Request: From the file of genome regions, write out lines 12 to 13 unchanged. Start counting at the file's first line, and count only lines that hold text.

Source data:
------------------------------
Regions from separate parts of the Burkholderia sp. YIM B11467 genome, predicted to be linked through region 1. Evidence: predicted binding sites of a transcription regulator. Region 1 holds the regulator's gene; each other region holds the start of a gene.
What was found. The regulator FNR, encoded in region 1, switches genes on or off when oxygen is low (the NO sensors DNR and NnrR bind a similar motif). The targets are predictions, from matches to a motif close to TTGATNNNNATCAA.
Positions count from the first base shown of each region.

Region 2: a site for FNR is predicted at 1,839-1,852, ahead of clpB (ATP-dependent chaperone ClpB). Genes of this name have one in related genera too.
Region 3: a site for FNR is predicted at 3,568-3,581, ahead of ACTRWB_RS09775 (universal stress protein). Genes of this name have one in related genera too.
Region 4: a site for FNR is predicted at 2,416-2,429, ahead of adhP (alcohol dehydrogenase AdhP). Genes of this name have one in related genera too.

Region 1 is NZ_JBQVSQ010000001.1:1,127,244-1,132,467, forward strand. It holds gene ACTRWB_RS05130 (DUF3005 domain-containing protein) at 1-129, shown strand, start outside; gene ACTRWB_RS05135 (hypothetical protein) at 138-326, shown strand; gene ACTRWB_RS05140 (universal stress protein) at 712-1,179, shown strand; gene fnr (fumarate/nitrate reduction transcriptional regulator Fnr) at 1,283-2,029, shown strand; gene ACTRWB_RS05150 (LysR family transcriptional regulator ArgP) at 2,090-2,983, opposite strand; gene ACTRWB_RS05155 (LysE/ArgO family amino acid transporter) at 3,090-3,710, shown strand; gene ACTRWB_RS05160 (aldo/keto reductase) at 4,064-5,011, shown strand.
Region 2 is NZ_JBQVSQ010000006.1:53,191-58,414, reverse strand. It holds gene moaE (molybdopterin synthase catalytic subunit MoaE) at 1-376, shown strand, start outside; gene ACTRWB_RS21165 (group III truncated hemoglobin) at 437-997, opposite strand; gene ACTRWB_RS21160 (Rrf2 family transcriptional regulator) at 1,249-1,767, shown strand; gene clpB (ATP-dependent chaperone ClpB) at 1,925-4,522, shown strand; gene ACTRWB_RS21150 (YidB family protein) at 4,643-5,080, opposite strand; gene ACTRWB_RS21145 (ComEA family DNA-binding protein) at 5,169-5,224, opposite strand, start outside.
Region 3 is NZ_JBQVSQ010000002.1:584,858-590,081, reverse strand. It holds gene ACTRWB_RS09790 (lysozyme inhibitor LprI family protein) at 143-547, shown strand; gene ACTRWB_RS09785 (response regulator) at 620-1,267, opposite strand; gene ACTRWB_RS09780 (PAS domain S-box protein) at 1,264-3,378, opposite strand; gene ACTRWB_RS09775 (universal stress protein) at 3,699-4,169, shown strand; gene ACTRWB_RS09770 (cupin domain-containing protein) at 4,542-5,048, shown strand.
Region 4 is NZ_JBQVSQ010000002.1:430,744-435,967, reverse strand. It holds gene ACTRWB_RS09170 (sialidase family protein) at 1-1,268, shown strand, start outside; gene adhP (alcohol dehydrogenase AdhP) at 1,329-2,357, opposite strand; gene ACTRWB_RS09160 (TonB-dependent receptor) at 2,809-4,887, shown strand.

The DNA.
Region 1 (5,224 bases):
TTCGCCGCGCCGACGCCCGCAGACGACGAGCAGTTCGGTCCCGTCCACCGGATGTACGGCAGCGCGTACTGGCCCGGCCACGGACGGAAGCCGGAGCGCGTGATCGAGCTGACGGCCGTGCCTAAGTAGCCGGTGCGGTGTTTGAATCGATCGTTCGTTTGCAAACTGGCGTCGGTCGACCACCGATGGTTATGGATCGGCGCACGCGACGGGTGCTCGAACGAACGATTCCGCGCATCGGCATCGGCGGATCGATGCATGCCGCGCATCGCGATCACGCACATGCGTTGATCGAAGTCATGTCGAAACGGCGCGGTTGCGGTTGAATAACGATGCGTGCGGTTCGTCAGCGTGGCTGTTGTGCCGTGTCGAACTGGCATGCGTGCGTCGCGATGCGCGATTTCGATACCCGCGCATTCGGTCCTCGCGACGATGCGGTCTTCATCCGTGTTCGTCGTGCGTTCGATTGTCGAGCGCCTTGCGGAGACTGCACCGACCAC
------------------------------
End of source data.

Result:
Region 1 (5,224 bases):
TTCGCCGCGCCGACGCCCGCAGACGACGAGCAGTTCGGTCCCGTCCACCGGATGTACGGCAGCGCGTACTGGCCCGGCCACGGACGGAAGCCGGAGCGCGTGATCGAGCTGACGGCCGTGCCTAAGTAGCCGGTGCGGTGTTTGAATCGATCGTTCGTTTGCAAACTGGCGTCGGTCGACCACCGATGGTTATGGATCGGCGCACGCGACGGGTGCTCGAACGAACGATTCCGCGCATCGGCATCGGCGGATCGATGCATGCCGCGCATCGCGATCACGCACATGCGTTGATCGAAGTCATGTCGAAACGGCGCGGTTGCGGTTGAATAACGATGCGTGCGGTTCGTCAGCGTGGCTGTTGTGCCGTGTCGAACTGGCATGCGTGCGTCGCGATGCGCGATTTCGATACCCGCGCATTCGGTCCTCGCGACGATGCGGTCTTCATCCGTGTTCGTCGTGCGTTCGATTGTCGAGCGCCTTGCGGAGACTGCACCGACCAC